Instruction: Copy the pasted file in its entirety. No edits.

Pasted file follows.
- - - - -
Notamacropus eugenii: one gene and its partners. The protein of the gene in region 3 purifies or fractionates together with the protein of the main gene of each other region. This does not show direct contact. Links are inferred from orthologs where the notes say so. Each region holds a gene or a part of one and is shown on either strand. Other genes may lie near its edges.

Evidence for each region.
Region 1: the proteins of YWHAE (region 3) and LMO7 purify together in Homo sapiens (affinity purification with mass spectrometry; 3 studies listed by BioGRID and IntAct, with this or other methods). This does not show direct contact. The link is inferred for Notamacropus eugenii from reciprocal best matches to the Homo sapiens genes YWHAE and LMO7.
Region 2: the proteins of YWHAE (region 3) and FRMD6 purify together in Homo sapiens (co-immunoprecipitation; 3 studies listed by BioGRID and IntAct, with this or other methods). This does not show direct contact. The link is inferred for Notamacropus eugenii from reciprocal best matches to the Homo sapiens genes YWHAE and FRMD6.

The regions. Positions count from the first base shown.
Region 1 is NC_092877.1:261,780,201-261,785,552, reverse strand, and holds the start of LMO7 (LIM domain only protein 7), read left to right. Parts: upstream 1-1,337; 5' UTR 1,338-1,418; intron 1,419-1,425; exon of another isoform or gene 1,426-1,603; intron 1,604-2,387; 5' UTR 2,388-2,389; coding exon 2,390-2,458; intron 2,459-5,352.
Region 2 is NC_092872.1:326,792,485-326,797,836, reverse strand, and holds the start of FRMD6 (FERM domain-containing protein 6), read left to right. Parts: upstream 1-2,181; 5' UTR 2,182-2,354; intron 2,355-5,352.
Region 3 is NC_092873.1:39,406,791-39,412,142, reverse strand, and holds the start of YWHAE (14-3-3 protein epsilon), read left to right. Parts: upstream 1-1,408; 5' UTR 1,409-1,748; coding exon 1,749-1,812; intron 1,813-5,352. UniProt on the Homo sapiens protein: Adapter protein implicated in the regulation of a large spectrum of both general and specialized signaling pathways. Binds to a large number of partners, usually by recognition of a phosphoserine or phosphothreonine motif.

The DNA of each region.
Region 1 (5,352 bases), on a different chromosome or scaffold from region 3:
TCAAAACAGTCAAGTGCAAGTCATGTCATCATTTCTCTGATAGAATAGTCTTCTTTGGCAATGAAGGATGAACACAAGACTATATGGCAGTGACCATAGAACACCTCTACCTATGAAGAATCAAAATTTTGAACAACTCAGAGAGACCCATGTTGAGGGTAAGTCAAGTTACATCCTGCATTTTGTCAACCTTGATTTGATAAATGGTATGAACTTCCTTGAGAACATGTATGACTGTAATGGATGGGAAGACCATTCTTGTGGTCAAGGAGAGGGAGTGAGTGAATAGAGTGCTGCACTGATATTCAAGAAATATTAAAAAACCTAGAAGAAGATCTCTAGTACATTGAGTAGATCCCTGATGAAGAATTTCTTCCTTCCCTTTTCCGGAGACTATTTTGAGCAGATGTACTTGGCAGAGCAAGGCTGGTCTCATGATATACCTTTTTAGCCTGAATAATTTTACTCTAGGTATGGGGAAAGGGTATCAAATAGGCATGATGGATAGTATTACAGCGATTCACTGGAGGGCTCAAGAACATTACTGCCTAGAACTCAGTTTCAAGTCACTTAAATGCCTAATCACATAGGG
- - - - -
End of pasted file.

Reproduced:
Notamacropus eugenii: one gene and its partners. The protein of the gene in region 3 purifies or fractionates together with the protein of the main gene of each other region. This does not show direct contact. Links are inferred from orthologs where the notes say so. Each region holds a gene or a part of one and is shown on either strand. Other genes may lie near its edges.

Evidence for each region.
Region 1: the proteins of YWHAE (region 3) and LMO7 purify together in Homo sapiens (affinity purification with mass spectrometry; 3 studies listed by BioGRID and IntAct, with this or other methods). This does not show direct contact. The link is inferred for Notamacropus eugenii from reciprocal best matches to the Homo sapiens genes YWHAE and LMO7.
Region 2: the proteins of YWHAE (region 3) and FRMD6 purify together in Homo sapiens (co-immunoprecipitation; 3 studies listed by BioGRID and IntAct, with this or other methods). This does not show direct contact. The link is inferred for Notamacropus eugenii from reciprocal best matches to the Homo sapiens genes YWHAE and FRMD6.

The regions. Positions count from the first base shown.
Region 1 is NC_092877.1:261,780,201-261,785,552, reverse strand, and holds the start of LMO7 (LIM domain only protein 7), read left to right. Parts: upstream 1-1,337; 5' UTR 1,338-1,418; intron 1,419-1,425; exon of another isoform or gene 1,426-1,603; intron 1,604-2,387; 5' UTR 2,388-2,389; coding exon 2,390-2,458; intron 2,459-5,352.
Region 2 is NC_092872.1:326,792,485-326,797,836, reverse strand, and holds the start of FRMD6 (FERM domain-containing protein 6), read left to right. Parts: upstream 1-2,181; 5' UTR 2,182-2,354; intron 2,355-5,352.
Region 3 is NC_092873.1:39,406,791-39,412,142, reverse strand, and holds the start of YWHAE (14-3-3 protein epsilon), read left to right. Parts: upstream 1-1,408; 5' UTR 1,409-1,748; coding exon 1,749-1,812; intron 1,813-5,352. UniProt on the Homo sapiens protein: Adapter protein implicated in the regulation of a large spectrum of both general and specialized signaling pathways. Binds to a large number of partners, usually by recognition of a phosphoserine or phosphothreonine motif.

The DNA of each region.
Region 1 (5,352 bases), on a different chromosome or scaffold from region 3:
TCAAAACAGTCAAGTGCAAGTCATGTCATCATTTCTCTGATAGAATAGTCTTCTTTGGCAATGAAGGATGAACACAAGACTATATGGCAGTGACCATAGAACACCTCTACCTATGAAGAATCAAAATTTTGAACAACTCAGAGAGACCCATGTTGAGGGTAAGTCAAGTTACATCCTGCATTTTGTCAACCTTGATTTGATAAATGGTATGAACTTCCTTGAGAACATGTATGACTGTAATGGATGGGAAGACCATTCTTGTGGTCAAGGAGAGGGAGTGAGTGAATAGAGTGCTGCACTGATATTCAAGAAATATTAAAAAACCTAGAAGAAGATCTCTAGTACATTGAGTAGATCCCTGATGAAGAATTTCTTCCTTCCCTTTTCCGGAGACTATTTTGAGCAGATGTACTTGGCAGAGCAAGGCTGGTCTCATGATATACCTTTTTAGCCTGAATAATTTTACTCTAGGTATGGGGAAAGGGTATCAAATAGGCATGATGGATAGTATTACAGCGATTCACTGGAGGGCTCAAGAACATTACTGCCTAGAACTCAGTTTCAAGTCACTTAAATGCCTAATCACATAGGG